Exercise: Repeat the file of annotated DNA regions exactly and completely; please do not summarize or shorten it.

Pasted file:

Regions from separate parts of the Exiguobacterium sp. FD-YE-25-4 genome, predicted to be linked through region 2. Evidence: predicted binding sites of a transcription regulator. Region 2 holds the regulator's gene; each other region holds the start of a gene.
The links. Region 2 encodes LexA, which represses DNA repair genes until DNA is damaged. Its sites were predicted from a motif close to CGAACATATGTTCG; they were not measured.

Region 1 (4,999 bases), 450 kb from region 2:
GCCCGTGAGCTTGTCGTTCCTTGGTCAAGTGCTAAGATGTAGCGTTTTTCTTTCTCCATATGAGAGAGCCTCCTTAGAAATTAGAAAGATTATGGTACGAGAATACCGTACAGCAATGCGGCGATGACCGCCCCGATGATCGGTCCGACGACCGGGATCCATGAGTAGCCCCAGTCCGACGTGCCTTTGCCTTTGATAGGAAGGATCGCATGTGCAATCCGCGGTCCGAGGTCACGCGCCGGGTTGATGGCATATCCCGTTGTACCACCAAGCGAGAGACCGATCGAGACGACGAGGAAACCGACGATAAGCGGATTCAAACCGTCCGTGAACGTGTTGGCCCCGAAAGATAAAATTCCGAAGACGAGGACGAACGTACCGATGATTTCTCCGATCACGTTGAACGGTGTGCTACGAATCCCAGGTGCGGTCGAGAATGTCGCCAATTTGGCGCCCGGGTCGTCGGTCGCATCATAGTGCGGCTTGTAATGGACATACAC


Regions from separate parts of the Exiguobacterium sp. FD-YE-25-4 genome, predicted to be linked through region 2. Evidence: predicted binding sites of a transcription regulator. Region 2 holds the regulator's gene; each other region holds the start of a gene.
The links. Region 2 encodes LexA, which represses DNA repair genes until DNA is damaged. Its sites were predicted from a motif close to CGAACATATGTTCG; they were not measured.

Region 1 (4,999 bases), 450 kb from region 2:
GCCCGTGAGCTTGTCGTTCCTTGGTCAAGTGCTAAGATGTAGCGTTTTTCTTTCTCCATATGAGAGAGCCTCCTTAGAAATTAGAAAGATTATGGTACGAGAATACCGTACAGCAATGCGGCGATGACCGCCCCGATGATCGGTCCGACGACCGGGATCCATGAGTAGCCCCAGTCCGACGTGCCTTTGCCTTTGATAGGAAGGATCGCATGTGCAATCCGCGGTCCGAGGTCACGCGCCGGGTTGATGGCATATCCCGTTGTACCACCAAGCGAGAGACCGATCGAGACGACGAGGAAACCGACGATAAGCGGATTCAAACCGTCCGTGAACGTGTTGGCCCCGAAAGATAAAATTCCGAAGACGAGGACGAACGTACCGATGATTTCTCCGATCACGTTGAACGGTGTGCTACGAATCCCAGGTGCGGTCGAGAATGTCGCCAATTTGGCGCCCGGGTCGTCGGTCGCATCATAGTGCGGCTTGTAATGGACATACAC